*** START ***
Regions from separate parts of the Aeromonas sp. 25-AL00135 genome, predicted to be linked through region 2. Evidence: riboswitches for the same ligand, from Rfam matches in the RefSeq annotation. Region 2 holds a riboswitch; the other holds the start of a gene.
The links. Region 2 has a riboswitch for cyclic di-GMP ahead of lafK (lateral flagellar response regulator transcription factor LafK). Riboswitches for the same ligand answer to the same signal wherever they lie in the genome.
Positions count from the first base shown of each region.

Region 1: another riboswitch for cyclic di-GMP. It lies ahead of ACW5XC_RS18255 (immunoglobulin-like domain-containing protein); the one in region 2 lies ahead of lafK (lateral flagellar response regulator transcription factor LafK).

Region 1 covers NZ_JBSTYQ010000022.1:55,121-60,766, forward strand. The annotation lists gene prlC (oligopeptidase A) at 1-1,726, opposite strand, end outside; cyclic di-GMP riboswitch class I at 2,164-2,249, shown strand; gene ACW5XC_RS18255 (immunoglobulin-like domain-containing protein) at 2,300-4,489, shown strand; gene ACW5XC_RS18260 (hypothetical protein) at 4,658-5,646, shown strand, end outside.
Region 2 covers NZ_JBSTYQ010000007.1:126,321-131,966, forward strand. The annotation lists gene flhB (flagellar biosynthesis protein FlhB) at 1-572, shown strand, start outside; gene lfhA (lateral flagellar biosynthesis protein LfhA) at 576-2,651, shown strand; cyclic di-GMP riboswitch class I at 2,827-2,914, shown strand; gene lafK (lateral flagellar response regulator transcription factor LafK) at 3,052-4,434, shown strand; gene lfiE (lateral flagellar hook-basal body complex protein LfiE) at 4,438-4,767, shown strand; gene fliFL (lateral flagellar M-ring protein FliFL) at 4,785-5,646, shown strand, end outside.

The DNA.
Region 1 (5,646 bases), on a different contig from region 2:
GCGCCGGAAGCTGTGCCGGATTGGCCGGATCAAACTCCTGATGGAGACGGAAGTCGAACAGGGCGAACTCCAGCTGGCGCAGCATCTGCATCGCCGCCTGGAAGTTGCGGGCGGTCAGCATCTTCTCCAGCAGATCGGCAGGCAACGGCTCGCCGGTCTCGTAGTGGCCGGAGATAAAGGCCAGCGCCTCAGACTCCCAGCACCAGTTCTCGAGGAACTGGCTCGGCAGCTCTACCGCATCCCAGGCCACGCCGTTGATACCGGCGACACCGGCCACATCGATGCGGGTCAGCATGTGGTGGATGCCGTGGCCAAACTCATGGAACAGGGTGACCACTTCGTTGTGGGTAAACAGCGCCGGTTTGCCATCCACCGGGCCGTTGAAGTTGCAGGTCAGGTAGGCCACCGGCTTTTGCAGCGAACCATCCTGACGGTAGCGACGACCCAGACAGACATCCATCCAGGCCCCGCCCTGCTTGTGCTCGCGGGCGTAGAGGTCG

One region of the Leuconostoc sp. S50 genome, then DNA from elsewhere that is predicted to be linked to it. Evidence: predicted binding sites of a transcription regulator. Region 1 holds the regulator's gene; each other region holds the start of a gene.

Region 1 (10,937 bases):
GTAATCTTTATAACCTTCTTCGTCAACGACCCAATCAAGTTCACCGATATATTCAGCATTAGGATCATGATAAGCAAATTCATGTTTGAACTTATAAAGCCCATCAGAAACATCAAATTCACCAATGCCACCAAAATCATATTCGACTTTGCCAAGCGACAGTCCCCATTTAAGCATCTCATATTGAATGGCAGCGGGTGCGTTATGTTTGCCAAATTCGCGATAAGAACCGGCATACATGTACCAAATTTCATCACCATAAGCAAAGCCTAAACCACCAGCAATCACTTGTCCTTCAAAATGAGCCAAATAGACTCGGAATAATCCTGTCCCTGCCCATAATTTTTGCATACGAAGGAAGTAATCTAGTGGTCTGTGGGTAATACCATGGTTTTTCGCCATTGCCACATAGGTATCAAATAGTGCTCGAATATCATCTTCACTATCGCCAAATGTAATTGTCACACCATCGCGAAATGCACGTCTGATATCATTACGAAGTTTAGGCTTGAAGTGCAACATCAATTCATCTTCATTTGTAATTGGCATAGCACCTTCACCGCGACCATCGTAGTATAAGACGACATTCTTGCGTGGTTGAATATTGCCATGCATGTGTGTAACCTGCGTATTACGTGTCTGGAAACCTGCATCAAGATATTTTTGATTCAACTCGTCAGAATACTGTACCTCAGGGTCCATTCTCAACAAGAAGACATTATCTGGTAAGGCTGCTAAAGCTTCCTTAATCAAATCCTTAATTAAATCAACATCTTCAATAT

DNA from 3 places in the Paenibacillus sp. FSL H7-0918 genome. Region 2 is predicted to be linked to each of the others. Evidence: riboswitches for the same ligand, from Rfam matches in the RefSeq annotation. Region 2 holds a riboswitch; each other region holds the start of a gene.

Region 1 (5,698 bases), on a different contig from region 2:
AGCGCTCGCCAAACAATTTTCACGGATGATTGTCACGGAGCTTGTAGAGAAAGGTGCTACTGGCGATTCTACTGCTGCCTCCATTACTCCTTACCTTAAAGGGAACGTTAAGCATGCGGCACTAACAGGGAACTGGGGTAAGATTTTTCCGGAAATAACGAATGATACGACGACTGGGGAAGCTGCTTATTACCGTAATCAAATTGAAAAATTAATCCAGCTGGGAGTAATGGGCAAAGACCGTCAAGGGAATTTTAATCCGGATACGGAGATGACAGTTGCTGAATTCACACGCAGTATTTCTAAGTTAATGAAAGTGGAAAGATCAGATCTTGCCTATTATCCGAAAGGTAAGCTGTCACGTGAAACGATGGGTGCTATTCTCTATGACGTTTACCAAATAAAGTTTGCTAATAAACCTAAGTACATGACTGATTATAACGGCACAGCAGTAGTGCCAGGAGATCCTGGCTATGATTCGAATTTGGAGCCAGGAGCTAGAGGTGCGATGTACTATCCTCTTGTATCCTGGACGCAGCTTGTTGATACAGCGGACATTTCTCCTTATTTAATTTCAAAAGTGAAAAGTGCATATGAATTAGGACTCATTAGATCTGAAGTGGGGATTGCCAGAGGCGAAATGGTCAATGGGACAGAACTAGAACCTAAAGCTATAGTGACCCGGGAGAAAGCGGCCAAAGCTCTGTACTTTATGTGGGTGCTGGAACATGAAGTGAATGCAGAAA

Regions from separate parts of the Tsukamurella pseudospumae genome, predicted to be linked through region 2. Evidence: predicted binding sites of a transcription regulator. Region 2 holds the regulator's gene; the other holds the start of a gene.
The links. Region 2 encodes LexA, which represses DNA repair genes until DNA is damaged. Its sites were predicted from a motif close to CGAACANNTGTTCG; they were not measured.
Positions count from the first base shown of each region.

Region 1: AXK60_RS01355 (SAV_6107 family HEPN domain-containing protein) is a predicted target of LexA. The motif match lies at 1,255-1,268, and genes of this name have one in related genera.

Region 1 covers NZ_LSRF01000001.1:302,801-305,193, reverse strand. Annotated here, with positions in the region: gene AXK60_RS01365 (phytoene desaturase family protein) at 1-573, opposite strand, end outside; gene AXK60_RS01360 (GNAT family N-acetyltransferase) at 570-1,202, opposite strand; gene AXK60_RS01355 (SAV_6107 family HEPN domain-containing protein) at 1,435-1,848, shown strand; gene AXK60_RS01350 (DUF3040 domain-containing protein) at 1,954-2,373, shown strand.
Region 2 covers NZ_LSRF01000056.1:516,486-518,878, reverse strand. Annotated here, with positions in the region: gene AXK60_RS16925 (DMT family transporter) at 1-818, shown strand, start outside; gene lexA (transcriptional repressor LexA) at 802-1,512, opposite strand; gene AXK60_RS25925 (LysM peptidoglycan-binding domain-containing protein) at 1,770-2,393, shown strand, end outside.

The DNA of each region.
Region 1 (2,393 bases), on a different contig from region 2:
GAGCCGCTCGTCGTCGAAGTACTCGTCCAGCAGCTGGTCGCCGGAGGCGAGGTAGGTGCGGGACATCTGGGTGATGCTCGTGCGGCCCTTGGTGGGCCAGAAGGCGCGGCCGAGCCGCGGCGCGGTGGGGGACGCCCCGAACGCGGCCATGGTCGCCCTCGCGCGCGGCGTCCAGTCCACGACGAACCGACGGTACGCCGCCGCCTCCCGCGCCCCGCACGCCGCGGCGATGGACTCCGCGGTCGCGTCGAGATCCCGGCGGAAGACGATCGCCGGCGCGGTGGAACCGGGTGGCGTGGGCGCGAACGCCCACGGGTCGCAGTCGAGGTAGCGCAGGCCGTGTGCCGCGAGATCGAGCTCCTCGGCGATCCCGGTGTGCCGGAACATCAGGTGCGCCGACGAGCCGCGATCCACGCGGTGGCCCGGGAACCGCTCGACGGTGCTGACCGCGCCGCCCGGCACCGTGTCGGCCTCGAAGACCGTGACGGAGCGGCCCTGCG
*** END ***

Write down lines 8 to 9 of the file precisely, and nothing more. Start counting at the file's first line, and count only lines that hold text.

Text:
Region 1 (5,646 bases), on a different contig from region 2:
GCGCCGGAAGCTGTGCCGGATTGGCCGGATCAAACTCCTGATGGAGACGGAAGTCGAACAGGGCGAACTCCAGCTGGCGCAGCATCTGCATCGCCGCCTGGAAGTTGCGGGCGGTCAGCATCTTCTCCAGCAGATCGGCAGGCAACGGCTCGCCGGTCTCGTAGTGGCCGGAGATAAAGGCCAGCGCCTCAGACTCCCAGCACCAGTTCTCGAGGAACTGGCTCGGCAGCTCTACCGCATCCCAGGCCACGCCGTTGATACCGGCGACACCGGCCACATCGATGCGGGTCAGCATGTGGTGGATGCCGTGGCCAAACTCATGGAACAGGGTGACCACTTCGTTGTGGGTAAACAGCGCCGGTTTGCCATCCACCGGGCCGTTGAAGTTGCAGGTCAGGTAGGCCACCGGCTTTTGCAGCGAACCATCCTGACGGTAGCGACGACCCAGACAGACATCCATCCAGGCCCCGCCCTGCTTGTGCTCGCGGGCGTAGAGGTCG